Your life is too comfortable. But you already knew that.
The potential is there, but it hasn’t been realized.
Maybe you suffer from brain rot.
Maybe you’re easily distracted and can’t focus.
Whatever your issues, there is an easy fix.
You must enable death ground.
Death ground is a strategy of warfare. It’s a reaction towards the threat of annihilation. In the Art of War, Sun Tzu calls it desperate ground, and defines it as such:
When you have the enemy’s strongholds on your rear, and narrow passes in front, it is hemmed-in ground. When there is no place of refuge at all, it is desperate ground.
When pushed backed against a physical boundary, an army can either fight their way out or be annihilated. There is no escape route. This is a zero-sum outcome. It’s kill or be killed.
How could it not be?
Because of the human instinct to stay alive, an army fights with fierce determination when cornered or cut off. They will give everything they have, and even if they fall in battle, they will inflict maximum destruction before they do so.
From Art of War:
If you fight with all your might, there is a chance of life; where as death is certain if you cling to your corner.”
Out of options and faced with death, troops execute at an extremely high level. Robert Greene also touches on the death ground strategy in his book, The 33 Strategies of War, as depicted in the below graphic.
The death ground strategy has a place in your life. You create a sense of urgency and desperation. Even though you are not faced with imminent death, you increase the stakes and develop the belief that your achievement is a life or death situation. There is no in-between.
No Retreat, No Surrender
King Xerses of Persia had gathered hundreds of thousands of troops from all corners of the Persian Empire. His goal? The invasion and destruction of Greece.
The Spartan King Leonidas gathered 300 fierce warriors, members of his royal guard, and took off for Thermopylae. Along the way, he gathered an additional 7,000 troops from other Greek factions.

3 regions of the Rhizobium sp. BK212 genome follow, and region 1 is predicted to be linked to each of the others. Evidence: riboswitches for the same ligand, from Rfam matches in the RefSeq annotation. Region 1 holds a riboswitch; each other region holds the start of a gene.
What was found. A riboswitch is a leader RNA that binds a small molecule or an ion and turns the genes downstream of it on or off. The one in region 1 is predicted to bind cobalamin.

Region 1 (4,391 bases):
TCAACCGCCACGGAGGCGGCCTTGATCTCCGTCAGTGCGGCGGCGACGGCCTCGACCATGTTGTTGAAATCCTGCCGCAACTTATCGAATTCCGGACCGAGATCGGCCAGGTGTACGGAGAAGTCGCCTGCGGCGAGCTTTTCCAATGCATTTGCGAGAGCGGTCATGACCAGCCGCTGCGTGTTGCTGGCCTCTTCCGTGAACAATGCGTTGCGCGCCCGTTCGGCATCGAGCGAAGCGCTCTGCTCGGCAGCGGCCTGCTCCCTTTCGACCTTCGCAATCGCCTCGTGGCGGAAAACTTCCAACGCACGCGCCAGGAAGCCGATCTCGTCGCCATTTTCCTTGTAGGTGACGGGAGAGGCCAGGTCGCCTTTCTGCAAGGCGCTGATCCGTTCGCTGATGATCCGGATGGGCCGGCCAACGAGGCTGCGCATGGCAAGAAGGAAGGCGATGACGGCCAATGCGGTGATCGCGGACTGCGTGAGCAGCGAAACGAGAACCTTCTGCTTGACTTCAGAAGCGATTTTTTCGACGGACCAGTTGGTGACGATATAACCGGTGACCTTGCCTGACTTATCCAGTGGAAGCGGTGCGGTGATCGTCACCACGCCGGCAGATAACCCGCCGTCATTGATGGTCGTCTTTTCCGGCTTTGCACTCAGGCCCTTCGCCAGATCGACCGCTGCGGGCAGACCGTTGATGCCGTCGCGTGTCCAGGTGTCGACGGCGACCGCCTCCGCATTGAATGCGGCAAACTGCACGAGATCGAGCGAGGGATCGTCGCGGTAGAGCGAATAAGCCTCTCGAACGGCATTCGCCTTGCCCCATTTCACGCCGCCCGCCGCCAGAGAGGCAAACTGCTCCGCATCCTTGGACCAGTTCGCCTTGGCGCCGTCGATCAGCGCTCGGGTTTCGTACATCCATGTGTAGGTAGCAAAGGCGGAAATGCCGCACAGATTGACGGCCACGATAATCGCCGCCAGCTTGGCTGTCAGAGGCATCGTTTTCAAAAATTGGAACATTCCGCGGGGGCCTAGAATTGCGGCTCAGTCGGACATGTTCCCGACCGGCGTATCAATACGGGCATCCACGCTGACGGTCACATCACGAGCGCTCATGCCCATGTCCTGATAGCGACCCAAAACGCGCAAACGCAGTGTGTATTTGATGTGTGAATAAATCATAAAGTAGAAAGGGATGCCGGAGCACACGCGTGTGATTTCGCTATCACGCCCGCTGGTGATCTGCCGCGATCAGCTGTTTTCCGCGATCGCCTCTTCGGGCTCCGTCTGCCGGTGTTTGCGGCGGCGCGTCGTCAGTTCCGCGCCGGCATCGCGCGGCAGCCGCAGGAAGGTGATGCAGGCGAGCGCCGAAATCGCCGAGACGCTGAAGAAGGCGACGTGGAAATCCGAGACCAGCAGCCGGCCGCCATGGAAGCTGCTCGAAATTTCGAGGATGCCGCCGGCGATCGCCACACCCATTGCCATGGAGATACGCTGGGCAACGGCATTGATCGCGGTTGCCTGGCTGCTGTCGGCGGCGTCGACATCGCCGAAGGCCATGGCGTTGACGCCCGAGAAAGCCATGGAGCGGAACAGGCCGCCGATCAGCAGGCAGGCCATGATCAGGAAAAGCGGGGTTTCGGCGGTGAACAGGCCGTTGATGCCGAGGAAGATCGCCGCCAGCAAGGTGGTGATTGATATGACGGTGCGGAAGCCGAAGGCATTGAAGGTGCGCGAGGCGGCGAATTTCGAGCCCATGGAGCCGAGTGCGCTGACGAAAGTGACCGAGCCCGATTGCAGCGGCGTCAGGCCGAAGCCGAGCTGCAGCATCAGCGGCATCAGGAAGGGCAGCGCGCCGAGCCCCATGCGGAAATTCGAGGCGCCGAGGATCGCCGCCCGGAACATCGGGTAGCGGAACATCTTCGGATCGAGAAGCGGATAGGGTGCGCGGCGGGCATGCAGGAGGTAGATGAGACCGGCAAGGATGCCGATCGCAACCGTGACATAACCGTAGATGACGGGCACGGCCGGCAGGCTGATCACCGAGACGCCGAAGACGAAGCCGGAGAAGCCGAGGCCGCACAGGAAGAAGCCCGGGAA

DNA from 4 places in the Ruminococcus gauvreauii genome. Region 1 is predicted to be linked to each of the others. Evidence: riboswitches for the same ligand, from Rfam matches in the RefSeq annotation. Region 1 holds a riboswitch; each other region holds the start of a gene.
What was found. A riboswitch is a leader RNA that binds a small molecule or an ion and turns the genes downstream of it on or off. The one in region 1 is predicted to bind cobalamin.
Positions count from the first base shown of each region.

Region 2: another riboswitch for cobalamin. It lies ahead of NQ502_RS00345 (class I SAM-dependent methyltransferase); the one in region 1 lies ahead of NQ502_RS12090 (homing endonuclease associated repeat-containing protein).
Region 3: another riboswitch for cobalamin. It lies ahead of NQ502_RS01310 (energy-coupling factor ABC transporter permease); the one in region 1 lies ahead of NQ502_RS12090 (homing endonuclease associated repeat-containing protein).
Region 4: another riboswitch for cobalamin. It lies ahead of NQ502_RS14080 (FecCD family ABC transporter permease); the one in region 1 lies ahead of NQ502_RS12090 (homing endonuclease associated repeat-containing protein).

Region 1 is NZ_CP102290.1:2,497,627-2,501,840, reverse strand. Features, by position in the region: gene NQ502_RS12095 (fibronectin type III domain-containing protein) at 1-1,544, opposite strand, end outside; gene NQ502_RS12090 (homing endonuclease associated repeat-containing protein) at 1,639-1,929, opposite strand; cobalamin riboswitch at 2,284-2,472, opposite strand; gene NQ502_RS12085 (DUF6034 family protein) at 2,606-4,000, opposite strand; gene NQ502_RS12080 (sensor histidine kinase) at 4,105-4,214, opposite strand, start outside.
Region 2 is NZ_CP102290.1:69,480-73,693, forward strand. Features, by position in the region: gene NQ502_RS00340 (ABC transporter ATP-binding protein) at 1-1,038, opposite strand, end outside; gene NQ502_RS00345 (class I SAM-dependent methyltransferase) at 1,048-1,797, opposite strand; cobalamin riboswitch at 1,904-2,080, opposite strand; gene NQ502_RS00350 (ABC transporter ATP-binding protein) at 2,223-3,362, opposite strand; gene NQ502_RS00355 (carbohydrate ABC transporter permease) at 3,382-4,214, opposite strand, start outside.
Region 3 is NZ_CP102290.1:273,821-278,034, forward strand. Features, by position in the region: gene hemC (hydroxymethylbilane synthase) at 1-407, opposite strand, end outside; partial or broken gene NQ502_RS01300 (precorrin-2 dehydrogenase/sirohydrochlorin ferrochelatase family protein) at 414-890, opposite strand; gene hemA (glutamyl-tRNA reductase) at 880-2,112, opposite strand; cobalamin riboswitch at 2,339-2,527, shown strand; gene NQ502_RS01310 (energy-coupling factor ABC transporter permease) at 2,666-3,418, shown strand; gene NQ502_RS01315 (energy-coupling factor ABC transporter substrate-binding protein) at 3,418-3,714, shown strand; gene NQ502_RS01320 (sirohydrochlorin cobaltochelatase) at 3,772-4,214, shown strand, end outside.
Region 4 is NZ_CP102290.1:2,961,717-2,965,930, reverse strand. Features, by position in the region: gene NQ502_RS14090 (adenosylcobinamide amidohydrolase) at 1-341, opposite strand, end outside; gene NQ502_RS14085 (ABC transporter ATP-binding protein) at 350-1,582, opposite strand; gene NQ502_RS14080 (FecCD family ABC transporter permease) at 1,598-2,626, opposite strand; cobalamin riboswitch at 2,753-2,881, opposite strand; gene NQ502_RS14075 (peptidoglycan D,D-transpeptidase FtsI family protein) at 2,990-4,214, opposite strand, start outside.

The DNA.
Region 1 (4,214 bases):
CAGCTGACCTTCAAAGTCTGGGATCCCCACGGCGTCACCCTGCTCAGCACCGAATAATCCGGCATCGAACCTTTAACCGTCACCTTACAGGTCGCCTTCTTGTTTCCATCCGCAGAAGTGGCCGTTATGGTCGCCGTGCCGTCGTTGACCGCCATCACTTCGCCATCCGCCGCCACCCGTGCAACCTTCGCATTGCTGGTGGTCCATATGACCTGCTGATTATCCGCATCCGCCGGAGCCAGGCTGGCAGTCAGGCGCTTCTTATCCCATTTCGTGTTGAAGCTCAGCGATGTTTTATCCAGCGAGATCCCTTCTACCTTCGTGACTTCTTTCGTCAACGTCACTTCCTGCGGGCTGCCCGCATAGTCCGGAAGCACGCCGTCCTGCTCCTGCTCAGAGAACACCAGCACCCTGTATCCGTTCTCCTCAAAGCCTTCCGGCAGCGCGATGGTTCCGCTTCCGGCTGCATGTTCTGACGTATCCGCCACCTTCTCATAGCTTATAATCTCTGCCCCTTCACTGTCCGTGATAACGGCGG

Thermopylae was also known as the “Hot Gates,” a narrow coastal pass that was on the way to southern Greece, and thus would be the path in which King Xerses and his army would travel. This location was chosen for a reason. The terrain was perfectly suited for the Greek style of warfare, as their famous phalanx could easily block the pass and negate the supreme numeric advantage of the Persians.
For three days, the battle raged, until finally the Spartans were betrayed. A mountain pass was used to outflank their position, resulting in the annihilation of the entire Spartan unit (the other Greek armies were able to escape).
King Leonidas and the Spartans utilized the death ground strategy. As Spartan warriors, all they knew was warfare. They had trained their minds to understand that death meant honor, and retreat meant disgrace. It was as if there was a mountain behind them, cutting them off from home. This mental death ground strategy was how they approached every battle.
The Spartans could have retreated. They could have stayed home in Sparta and waited for the Persian onslaught. However, they chose to engage and fight to the last, hoping their actions would stall the Persian onslaught and give their fellow Greek warriors the crucial time necessary to mount a defense campaign.
They chose the best possible terrain and defended it ferociously, claiming 5-10 times more casualties than sustained. The Spartans, free men of Greece protecting their homeland, had a fighting spirit and a sense of urgency that was unmatched by the Persian army, many of whom were slaves and forced conscripts. Their unwavering mindset is what made the difference.
Deadlines are a modern, humane type of death ground. By giving yourself a pre-determined time to achieve something, you feel the pressure to produce.
In 1998, author Robert Greene was working on his first book, 48 Laws of Power. He was behind schedule and had missed his deadline. He was given an ultimatum – finish the book, or it will be cancelled. This was all the motivation Greene needed. He thought back to his days of working dead-end jobs, vowing to never go back to that life (he had 80 jobs in his younger days). He used this deadline to spur him to action. He delivered, and 48 Laws of Power went on to become an international bestseller with over a million copies sold.
Taking risks means embracing the unknown.
There is never a right time.
It will never make sense to take a risk.
The mind is wired to be fearful of what it cannot foresee and understand. You will doubt yourself because your mind wants you to stay where you are; safe and content.
You must act now.
By setting a deadline, you remove your ability to make excuses. You put skin in the game and force yourself to produce. This heightened sense of determination will allow you to achieve mental flow, consistency, and eventual mastery.
When engaged in the same mundane tasks day after day, the brain goes into a shell. This rot is commonplace in modern society, because most people fail to use their brains in any other meaningful way. Creative and imaginative thoughts dry up because the brain is not being challenged. The brain is smart; it’s punishing you for wasting away your life. It’s warning you that you are on a destructive path that leads to nowhere.